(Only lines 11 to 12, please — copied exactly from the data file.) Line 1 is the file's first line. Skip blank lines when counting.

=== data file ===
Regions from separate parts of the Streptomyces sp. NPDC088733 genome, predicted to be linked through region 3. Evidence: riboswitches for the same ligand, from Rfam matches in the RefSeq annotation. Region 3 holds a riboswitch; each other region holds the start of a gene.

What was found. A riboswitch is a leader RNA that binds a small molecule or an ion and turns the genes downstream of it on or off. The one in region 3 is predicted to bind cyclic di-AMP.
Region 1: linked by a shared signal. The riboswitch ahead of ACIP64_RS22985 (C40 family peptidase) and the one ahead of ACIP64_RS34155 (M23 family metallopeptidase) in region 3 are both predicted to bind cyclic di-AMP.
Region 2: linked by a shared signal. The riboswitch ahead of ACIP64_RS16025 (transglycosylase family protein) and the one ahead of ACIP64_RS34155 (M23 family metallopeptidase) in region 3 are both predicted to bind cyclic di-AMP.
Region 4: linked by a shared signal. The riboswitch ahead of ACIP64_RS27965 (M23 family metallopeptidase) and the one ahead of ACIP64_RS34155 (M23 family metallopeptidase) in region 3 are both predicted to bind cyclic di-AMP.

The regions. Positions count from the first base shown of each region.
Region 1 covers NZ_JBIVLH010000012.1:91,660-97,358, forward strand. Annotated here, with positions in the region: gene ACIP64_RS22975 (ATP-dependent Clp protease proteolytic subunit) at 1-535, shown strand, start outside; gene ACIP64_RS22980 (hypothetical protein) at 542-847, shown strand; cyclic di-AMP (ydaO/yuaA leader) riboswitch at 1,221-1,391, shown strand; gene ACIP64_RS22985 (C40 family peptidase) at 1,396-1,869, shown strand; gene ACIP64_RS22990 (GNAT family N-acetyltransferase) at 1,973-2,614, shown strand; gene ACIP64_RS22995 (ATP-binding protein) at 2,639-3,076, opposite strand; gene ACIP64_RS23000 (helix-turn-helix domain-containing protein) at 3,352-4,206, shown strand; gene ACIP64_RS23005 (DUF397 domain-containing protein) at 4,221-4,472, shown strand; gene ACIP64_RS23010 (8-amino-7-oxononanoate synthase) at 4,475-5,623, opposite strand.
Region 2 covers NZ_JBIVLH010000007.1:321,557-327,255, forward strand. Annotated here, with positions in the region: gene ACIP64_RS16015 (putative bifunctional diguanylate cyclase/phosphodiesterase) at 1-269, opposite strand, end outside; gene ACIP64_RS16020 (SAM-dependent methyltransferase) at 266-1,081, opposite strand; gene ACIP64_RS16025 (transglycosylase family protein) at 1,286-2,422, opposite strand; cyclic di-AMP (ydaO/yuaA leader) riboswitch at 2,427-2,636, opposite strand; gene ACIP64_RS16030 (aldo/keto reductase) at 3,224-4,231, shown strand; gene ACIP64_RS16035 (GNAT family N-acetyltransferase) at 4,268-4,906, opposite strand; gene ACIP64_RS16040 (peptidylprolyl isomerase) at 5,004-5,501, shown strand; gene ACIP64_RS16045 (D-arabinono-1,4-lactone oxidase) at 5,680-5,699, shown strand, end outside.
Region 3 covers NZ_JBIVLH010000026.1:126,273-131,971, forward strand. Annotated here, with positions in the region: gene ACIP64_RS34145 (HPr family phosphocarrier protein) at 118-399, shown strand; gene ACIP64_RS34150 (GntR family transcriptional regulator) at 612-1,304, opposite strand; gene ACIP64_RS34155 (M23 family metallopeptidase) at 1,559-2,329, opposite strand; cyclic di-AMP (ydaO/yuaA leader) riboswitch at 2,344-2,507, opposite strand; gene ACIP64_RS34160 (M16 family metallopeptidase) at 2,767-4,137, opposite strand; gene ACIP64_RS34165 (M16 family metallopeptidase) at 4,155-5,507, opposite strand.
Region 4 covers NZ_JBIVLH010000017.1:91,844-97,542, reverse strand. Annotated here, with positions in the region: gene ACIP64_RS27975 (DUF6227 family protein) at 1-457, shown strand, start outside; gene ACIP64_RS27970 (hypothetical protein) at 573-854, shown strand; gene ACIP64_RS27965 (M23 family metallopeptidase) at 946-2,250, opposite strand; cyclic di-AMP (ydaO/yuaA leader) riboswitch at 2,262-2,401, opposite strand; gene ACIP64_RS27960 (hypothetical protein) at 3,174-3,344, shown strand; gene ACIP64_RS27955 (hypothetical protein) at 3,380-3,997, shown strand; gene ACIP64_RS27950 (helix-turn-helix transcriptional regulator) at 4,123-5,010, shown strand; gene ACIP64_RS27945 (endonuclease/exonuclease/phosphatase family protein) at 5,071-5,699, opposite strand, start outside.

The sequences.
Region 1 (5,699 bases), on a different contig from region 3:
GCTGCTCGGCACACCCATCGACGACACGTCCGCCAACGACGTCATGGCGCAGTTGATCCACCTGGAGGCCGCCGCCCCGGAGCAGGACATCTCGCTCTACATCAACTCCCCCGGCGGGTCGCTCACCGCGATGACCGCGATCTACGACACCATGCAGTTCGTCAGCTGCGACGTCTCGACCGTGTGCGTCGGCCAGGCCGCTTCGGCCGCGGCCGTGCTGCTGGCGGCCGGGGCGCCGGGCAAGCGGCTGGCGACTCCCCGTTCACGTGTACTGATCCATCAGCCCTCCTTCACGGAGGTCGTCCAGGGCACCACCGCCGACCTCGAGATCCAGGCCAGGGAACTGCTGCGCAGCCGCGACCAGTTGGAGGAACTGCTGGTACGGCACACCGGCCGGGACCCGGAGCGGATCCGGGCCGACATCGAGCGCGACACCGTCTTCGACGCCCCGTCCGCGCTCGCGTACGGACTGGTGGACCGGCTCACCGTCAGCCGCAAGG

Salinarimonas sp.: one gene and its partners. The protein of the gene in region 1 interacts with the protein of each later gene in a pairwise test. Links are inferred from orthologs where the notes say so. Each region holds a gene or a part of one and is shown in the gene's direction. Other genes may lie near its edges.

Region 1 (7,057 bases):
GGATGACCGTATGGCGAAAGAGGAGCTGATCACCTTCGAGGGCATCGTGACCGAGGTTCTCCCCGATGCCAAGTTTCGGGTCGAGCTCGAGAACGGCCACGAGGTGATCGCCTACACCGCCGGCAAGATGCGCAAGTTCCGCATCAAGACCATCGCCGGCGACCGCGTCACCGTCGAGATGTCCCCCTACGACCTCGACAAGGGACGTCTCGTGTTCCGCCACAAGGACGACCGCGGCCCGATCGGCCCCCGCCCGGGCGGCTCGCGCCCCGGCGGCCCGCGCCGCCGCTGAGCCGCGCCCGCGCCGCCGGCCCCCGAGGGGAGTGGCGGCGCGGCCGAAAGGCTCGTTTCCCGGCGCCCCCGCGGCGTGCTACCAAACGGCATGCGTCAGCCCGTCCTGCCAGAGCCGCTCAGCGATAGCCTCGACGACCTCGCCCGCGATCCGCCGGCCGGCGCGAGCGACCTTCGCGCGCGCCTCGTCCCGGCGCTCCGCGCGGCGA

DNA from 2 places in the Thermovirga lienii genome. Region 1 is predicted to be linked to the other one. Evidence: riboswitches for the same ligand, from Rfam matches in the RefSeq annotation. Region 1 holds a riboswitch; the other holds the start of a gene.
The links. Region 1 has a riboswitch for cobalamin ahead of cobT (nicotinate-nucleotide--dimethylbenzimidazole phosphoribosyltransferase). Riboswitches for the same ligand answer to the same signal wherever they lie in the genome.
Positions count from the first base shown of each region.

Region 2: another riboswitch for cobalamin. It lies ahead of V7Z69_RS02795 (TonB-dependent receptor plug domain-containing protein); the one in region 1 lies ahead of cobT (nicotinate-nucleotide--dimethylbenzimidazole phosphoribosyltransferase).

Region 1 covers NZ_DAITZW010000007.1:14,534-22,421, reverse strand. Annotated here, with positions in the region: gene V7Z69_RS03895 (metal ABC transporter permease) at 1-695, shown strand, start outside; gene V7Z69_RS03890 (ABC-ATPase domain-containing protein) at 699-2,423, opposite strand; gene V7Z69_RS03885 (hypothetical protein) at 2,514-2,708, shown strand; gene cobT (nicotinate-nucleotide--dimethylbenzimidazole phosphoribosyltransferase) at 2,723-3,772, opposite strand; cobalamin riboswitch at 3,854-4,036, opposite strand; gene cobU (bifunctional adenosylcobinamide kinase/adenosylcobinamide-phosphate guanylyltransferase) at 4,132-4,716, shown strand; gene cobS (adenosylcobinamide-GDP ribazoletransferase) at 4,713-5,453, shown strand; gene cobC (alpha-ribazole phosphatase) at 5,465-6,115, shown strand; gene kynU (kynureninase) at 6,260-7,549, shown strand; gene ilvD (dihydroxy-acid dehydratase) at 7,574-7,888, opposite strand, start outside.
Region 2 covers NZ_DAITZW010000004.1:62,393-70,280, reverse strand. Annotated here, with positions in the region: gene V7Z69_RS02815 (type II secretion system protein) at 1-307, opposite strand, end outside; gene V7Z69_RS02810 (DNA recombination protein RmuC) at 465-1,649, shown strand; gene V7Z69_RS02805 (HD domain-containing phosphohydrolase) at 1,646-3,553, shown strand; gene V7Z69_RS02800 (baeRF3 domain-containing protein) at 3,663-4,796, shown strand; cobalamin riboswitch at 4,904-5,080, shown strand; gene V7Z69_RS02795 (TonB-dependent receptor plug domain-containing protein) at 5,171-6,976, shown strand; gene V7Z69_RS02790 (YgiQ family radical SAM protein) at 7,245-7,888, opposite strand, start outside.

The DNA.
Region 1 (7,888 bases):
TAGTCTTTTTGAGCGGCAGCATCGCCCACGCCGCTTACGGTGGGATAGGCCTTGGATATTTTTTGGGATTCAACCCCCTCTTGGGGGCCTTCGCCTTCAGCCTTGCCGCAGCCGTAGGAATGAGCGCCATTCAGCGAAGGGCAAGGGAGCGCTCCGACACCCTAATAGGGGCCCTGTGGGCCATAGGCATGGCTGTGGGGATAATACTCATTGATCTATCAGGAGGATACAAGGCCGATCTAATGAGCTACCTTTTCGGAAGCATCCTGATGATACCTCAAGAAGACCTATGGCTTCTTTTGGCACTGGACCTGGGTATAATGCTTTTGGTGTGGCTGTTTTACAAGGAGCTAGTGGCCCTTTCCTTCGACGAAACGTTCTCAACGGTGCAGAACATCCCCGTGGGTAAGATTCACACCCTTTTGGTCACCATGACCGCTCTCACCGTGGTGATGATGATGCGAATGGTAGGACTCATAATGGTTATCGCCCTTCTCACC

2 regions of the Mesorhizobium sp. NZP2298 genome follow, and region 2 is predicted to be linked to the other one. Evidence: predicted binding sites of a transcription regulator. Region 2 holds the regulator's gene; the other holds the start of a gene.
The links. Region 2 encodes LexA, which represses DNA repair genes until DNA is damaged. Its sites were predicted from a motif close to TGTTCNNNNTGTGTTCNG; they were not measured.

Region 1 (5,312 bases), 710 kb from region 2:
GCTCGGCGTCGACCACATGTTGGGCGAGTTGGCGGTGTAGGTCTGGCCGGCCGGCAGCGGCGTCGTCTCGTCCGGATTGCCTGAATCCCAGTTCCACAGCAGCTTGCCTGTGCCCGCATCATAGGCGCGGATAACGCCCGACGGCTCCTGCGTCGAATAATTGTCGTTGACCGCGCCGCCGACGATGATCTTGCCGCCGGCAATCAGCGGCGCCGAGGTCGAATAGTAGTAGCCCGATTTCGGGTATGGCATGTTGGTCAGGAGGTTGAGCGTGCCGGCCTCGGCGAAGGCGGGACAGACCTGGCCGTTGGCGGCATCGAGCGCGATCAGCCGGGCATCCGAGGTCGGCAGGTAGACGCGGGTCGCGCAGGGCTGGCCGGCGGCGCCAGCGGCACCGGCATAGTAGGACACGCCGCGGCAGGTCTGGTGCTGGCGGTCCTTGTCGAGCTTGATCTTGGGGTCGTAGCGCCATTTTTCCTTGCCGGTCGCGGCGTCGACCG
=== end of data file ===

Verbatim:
The sequences.
Region 1 (5,699 bases), on a different contig from region 3: